Rutledge led a coalition of states in support of Stutzman in the Washington State Supreme Court in September 2016.
Stutzman declined to create a floral arrangement for and oversee its placement at a same-sex wedding based on her religious beliefs. She was subsequently sued by the State of Washington under its discrimination law and unfair business practices act, despite referring the longtime customer to other florists. Stutzman has served this particular client for years, considered him a friend and remains willing to serve him in the future. She simply believes based on her religious beliefs that she could not participate in, and use her artistic talents to create a flower arrangement for, the same-sex marriage.
The Washington State Supreme Court maintained that flower arrangements are not speech and that her referral to other florists was irreverent. The 72-year-old grandmother, who is defending against this legal action, now faces fines and legal fees estimated at $2 million, which could put her out of business.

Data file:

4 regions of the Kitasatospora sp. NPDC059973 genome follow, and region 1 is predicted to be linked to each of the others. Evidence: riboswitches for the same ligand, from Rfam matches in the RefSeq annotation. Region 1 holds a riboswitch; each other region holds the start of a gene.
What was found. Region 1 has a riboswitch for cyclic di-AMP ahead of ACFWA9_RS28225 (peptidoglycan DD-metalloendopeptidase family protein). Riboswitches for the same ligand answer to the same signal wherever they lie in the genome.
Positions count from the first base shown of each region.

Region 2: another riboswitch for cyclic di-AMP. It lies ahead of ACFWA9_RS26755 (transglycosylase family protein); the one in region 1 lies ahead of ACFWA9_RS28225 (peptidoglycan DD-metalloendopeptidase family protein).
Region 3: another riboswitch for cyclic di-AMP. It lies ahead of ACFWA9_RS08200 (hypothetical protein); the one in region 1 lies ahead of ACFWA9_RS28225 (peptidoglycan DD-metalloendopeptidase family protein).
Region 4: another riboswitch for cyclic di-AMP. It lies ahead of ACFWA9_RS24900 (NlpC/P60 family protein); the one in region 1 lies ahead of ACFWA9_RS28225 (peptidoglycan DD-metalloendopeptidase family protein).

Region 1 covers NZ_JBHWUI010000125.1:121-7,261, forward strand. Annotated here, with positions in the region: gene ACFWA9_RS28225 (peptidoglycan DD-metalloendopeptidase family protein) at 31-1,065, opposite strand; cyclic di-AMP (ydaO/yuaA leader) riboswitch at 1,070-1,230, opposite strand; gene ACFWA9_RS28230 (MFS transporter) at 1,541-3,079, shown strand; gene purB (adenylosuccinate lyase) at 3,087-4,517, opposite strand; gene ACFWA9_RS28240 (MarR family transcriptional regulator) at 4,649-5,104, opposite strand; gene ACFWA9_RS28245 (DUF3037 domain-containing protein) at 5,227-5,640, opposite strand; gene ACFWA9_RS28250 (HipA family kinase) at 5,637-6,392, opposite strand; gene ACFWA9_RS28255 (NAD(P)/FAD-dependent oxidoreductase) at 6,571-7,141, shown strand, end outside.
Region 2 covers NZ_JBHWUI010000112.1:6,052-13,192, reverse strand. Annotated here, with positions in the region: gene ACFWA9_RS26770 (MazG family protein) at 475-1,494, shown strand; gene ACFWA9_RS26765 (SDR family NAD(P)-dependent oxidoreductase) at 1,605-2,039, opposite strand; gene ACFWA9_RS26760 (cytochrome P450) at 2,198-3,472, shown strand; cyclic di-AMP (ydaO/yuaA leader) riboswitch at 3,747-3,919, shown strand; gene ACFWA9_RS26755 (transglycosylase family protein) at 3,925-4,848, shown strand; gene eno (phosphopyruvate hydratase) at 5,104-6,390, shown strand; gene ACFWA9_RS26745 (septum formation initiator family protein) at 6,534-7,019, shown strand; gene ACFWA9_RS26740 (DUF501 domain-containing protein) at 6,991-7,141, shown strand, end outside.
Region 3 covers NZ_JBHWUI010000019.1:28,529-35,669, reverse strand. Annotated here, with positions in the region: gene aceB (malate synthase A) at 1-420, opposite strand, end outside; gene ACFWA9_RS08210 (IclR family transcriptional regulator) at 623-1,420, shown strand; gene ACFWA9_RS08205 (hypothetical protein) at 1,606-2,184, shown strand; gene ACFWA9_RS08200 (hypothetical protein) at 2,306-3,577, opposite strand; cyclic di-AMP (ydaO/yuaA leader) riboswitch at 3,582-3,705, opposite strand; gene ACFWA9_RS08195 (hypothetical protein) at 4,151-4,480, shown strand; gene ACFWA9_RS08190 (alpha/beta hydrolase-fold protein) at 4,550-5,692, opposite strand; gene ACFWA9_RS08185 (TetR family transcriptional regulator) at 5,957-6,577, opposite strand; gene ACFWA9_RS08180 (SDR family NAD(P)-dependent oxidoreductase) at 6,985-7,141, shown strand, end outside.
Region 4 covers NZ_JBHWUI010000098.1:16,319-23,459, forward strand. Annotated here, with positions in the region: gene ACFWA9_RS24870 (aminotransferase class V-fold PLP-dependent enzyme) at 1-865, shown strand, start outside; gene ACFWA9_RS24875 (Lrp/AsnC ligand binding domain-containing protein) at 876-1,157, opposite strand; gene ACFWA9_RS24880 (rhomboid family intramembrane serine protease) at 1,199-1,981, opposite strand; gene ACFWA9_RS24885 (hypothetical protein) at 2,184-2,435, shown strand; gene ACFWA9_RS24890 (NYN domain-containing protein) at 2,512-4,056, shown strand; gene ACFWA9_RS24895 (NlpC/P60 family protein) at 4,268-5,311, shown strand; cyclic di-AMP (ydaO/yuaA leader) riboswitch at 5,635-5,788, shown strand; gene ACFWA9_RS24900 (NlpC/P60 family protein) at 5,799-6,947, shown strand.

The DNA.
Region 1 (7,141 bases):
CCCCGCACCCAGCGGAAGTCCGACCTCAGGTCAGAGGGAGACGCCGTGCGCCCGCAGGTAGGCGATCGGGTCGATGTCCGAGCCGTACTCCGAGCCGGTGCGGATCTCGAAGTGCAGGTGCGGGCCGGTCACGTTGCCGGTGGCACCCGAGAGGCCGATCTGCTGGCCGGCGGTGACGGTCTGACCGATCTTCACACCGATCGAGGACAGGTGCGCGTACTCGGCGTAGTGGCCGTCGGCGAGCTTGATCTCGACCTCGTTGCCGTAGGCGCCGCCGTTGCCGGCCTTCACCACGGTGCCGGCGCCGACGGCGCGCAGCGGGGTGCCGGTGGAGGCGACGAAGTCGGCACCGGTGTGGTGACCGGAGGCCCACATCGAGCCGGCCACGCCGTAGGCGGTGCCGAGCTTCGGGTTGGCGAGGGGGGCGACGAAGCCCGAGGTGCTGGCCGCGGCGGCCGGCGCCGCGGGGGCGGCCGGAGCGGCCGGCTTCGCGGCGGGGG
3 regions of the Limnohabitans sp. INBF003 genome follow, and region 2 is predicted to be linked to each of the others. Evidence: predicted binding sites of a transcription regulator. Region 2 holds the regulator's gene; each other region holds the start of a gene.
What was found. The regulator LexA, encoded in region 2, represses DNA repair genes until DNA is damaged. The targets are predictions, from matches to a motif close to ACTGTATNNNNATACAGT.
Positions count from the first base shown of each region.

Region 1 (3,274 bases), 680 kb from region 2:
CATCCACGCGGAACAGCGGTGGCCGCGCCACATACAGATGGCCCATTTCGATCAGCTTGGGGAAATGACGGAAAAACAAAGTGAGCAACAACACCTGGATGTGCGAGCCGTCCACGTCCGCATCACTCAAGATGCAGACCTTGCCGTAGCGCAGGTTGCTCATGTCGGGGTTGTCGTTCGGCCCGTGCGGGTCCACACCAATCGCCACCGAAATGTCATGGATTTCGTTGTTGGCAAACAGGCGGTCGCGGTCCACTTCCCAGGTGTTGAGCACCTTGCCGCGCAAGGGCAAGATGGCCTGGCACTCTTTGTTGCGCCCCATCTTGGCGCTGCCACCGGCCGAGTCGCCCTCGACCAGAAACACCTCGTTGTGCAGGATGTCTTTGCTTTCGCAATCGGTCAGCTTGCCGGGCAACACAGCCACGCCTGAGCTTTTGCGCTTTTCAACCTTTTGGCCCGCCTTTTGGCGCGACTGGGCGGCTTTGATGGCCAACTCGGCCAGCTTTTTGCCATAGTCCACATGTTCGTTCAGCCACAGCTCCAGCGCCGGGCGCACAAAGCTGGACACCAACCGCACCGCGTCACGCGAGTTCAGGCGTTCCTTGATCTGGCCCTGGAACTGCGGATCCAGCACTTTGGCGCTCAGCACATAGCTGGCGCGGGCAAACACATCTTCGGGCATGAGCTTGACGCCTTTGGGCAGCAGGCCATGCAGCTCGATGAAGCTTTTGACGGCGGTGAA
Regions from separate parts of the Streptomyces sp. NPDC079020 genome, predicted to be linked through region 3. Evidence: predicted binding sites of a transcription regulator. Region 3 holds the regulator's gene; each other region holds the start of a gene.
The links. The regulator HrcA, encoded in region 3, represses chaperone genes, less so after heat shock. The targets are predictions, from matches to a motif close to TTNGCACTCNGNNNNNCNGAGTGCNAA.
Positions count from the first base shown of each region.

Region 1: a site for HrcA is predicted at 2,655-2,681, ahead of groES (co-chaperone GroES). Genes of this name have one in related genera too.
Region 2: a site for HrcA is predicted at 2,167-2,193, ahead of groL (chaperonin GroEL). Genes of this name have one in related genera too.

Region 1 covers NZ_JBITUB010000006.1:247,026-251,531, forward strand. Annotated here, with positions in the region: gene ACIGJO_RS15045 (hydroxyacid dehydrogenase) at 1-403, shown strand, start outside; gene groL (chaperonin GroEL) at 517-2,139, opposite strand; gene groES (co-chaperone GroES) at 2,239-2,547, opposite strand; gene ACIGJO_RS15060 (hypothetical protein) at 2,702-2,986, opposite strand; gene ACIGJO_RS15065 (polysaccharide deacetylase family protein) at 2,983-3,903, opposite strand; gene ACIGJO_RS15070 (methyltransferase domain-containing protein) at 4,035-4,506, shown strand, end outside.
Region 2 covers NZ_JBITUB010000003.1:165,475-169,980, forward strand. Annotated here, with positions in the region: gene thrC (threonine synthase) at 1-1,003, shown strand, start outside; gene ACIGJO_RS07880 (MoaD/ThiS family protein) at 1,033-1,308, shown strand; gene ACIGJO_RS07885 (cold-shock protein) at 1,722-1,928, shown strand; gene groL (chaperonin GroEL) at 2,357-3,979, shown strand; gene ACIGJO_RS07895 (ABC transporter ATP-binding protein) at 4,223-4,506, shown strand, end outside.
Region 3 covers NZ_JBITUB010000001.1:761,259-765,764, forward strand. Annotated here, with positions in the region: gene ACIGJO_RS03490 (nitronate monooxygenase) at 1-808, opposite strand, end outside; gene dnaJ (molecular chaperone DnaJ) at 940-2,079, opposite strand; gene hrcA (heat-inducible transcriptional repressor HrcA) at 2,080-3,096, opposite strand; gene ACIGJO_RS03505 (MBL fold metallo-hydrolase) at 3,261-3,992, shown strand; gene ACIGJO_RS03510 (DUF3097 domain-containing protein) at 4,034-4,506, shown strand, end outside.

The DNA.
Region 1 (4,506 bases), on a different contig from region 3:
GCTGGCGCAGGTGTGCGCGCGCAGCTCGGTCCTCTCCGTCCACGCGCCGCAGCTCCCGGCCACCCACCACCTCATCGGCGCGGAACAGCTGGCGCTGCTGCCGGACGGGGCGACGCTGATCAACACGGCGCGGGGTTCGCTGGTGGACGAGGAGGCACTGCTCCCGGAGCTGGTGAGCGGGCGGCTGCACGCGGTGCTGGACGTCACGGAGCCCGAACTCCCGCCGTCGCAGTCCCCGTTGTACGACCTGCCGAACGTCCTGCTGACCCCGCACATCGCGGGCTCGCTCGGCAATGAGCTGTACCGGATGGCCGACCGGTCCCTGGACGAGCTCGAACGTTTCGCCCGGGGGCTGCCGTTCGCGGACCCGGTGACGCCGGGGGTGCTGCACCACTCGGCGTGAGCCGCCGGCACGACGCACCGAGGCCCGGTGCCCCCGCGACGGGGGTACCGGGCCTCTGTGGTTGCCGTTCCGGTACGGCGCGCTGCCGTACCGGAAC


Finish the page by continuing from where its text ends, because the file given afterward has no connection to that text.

As the states note, “government having the ability to order individuals to speak in a manner that violates their conscience is fundamentally at odds with the freedom of expression and tolerance for a diversity of viewpoints that this nation has long enjoyed and promoted.
Rutledge is co-leading this brief along with Texas Attorney General Ken Paxton. They are joined in the brief by the attorneys general from Alabama, Arizona, Idaho, Louisiana, Nebraska, Nevada, Oklahoma, South Carolina, West Virginia, and Wisconsin, along with Governor Matthew Bevin of Kentucky and Maine Governor Paul LePage.
Rutledge Continues Effort to Fight Labor Department’s Persuader RuleFri, Aug 18, 2017
Nationwide injunction in place; DOL should fully rescind